Grief without the body

Nearly two weeks after the Grenfell Tower fire, police announced that the final fire toll will not be known until at least the end of the year. Whilst the toll may be confirmed sometime in 2018, there is little guarantee that it will be possible to identify all the bodies. Det Supt McCormack of the Met Police recently stated that officers will have to break the tragic news to some families that it may not be possible to recover the remains of their loved ones.

 

“Without remains, even when faced with a certain knowledge of death, those left behind cling to theories and hope…- amnesia, kindapping, wanderings.” (T. McVeigh)

Most people need the experience of seeing the body of a loved one who has passed away as it renders the loss real. Without being able to view the body, touch it, or prepare it for burial it becomes very difficult to accept that the person has actually died. People are left in a limbo and any reports of sightings or news of survivors resurfacing at a later date, rekindles the hopes of the bereaved that their loved one may still be alive somewhere. As to live means to hope, it becomes difficult to move on from the loss in the way that we might do following a burial. As well as being linked to hope, the struggle in coming to terms with the loss in the absence of a body is fuelled by the fear of how one might react if our loved one was to reappear years after we have moved on with our life.

Having a body to bury also means that a funeral can be held, which enables the community to share in the ritual of mourning. In the aftermath of 9/11 Counsellors and Psychologists encouraged the bereaved family members to hold funerals in spite of the lack of a body. Whilst this provides a much needed focal point for grief, the lack of certainty surrounding the death of their loved one remains. A lack of definite answers brought on by the absence of a body leads to a situation of ambiguity i.e. a situation where there is no clarity. Many feel relieved to learn that there is actually such a thing as ambiguous loss.

 

“Loss wasn’t – musn’t be, couldn’t be – and end in itself. It had to mean something. But finding out its meaning was like scaling a gigantic wall. Was it there just so I could overcome it?”

S.Tamaro – Follow your Heart (Boss, 1999)

As ambiguous loss is a very different type of loss to what we are normally used to, it is easy to start blaming ourselves for failing to make sense of our inability to find closure. Acknowledging this type of loss for what it is, is often the very first step towards healing. Appreciating the fact that, in the face of uncertainty, people cling to the status quo, helps to normalise your response and this is yet another step forward. Mental health professionals, churches and the community at large are not used to supporting people who face an unclear loss so the bereaved are often left to find their own way to overcome the ambiguity.

I am reminded of the case of an American woman whose husband went missing in action during the Vietnam war. When interviewed by US family therapist Pauline Boss about her ability to cope with the loss, this extroardinary widow explained that she was raised in an Indian reservation where it was customary to keep the deceased person “present” for a while to ease the shock of a sudden death. By being true to that custom, this lady was able to feel the support of her husband as if he were still by her side. His presence and comfort felt so real to her that she actually described how her husband visited her on two occasions. The first time he offered her guidance on making decisions about the family. A year later he appeared again. This time he told her how much he loved her and how proud he was of her and the decisions she had taken. He then said it was now time for him to say goodbye. It is at this point that she knew that her husband had definitely left her. These encounters helped her to find her strength to take decisions she would never before been able to take on her own and, ultimately, helped her find closure.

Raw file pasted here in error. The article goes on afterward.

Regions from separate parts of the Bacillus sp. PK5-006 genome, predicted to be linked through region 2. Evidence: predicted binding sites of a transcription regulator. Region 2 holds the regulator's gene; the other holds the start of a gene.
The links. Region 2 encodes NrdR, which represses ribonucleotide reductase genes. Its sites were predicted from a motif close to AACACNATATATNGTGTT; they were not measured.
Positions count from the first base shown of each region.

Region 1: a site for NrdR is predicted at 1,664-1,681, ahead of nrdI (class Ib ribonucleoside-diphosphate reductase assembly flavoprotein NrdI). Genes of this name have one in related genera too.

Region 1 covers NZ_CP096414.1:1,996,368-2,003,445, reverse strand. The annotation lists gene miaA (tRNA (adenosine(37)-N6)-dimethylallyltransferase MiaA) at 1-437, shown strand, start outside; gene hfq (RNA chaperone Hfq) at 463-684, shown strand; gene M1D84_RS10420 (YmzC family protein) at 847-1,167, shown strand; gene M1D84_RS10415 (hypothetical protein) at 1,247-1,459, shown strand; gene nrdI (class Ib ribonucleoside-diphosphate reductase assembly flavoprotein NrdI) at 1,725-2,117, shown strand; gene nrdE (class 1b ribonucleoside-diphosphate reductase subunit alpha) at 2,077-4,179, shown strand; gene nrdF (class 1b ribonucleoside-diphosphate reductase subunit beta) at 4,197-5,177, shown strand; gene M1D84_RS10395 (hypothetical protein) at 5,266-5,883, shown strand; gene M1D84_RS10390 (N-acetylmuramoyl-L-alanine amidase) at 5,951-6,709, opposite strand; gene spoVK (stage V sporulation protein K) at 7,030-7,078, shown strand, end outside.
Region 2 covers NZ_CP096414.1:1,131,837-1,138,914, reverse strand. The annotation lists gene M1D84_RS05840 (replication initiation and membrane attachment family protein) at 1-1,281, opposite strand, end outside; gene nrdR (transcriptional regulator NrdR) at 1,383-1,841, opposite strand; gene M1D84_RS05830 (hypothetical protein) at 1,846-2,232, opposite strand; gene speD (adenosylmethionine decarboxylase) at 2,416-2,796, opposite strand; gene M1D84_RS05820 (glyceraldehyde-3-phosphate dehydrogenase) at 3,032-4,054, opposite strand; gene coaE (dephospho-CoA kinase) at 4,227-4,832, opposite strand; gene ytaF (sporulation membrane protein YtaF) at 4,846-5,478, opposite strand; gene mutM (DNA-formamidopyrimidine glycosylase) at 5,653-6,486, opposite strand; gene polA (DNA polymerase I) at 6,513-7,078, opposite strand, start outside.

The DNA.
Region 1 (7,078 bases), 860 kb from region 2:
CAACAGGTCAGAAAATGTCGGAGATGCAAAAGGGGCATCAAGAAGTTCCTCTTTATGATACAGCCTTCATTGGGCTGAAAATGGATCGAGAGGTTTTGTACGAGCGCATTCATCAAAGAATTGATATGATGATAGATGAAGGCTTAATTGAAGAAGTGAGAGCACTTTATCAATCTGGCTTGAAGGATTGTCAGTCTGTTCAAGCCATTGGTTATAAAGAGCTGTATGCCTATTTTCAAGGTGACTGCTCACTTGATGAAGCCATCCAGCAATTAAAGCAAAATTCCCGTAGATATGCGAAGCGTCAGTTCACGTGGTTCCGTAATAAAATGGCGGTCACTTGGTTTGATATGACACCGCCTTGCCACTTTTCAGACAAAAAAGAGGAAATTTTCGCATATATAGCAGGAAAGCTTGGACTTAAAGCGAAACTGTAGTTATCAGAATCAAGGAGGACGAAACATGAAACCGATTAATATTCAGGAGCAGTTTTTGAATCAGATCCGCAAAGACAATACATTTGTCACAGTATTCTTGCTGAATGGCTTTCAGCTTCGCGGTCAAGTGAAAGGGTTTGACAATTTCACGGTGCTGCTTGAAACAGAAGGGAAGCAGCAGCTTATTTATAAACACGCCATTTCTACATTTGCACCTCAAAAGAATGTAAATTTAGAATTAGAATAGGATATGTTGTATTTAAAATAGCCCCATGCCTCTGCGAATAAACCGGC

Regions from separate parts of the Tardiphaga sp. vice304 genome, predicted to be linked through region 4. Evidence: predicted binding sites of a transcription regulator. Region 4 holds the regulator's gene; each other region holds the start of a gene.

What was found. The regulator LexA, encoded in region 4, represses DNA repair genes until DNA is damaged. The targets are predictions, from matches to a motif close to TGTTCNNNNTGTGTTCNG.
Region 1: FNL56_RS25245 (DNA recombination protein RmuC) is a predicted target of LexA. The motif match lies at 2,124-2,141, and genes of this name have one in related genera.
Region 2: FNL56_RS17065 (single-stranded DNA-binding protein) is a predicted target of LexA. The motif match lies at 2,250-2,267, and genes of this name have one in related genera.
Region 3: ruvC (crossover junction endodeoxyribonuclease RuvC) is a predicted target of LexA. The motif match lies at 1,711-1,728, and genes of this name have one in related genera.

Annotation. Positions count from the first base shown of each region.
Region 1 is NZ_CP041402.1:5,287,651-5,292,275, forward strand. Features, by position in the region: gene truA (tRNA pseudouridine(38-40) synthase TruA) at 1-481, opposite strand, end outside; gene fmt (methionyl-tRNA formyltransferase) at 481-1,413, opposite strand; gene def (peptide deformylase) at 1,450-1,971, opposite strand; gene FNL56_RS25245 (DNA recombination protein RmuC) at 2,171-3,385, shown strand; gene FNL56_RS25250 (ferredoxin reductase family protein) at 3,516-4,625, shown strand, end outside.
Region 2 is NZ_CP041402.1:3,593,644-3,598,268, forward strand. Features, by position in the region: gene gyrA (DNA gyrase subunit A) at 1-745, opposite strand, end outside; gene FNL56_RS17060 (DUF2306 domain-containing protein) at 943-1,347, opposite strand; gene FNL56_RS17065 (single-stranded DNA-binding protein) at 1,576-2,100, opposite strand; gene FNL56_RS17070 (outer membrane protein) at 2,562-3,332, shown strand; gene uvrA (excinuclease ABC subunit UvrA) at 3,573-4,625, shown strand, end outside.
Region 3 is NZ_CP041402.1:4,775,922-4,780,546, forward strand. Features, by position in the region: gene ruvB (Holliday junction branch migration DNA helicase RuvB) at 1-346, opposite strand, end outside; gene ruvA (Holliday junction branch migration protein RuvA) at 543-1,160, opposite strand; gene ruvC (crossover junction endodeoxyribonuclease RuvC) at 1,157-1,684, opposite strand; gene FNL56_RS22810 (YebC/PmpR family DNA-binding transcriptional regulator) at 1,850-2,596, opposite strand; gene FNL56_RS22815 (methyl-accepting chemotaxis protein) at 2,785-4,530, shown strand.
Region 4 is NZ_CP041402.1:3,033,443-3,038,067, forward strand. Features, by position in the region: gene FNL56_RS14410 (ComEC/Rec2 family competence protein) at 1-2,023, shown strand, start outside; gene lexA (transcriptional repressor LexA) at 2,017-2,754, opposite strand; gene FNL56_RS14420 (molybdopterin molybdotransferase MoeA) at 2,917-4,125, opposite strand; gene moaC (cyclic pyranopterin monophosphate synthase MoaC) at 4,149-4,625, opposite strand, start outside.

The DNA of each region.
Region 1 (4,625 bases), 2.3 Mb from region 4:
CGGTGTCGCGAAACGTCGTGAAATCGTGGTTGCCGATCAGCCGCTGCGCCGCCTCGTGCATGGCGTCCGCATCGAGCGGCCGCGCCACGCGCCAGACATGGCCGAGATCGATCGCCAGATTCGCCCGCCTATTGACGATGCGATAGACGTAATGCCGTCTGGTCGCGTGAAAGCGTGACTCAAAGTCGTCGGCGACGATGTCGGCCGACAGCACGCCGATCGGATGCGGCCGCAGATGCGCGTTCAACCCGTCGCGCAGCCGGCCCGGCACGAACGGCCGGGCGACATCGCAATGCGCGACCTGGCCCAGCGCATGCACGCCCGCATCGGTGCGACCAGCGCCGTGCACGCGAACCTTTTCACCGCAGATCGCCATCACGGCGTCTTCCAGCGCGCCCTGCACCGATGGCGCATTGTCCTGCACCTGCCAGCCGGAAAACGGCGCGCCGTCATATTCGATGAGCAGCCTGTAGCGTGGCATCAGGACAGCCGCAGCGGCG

The experience of this widow, highlights a key point in coming to terms with grief when there is no body: the ability to redefine the relationship with the person who is missing. Opening up to the idea of redefining this relationship by looking for customs across cultures or by drawing on the power of our imagination, sets us free from the expectation to find the perfect solution to overcome a loss that falls outside of the norm.

The most daunting, and last step in trying to overcome ambiguous loss, is to find meaning. The goal is to find, gently and in your own time, a way to make changes even though the ambiguity might persist. This can help people to feel hopeful about their ambiguous loss as energy of hope shifts from waiting for the missing person to return, to a wider cause outside of oneself. In the case of the Grenfell Tower fire, survivors are pressing hard to see justice done for the victims and to prevent the same tragedy occurring in the future. If they succeed, they will see justice prevail and give meaning to the suffering they are enduring in the aftermath of a loss which is leaving many to grief without a body.

 

Bibliography

Boss, P, 2000. Ambiguous Loss: Learning to Live with Unresolved Grief. 1. Harvard University Press.

Somini Sengupta With Al Baker. 2017. A NATION CHALLENGED: THE MEMORIALS; Rites of Grief, Without a Body to Cry Over – The New York Times

“NO BODY” Funerals | Missing Persons | Grief on Hold | Cremation Solutions. 2017. “NO BODY” Funerals | Missing Persons | Grief on Hold | Cremation Solutions.

The Guardian. 2017. It’s hard to grieve without a body | World news | The Guardian

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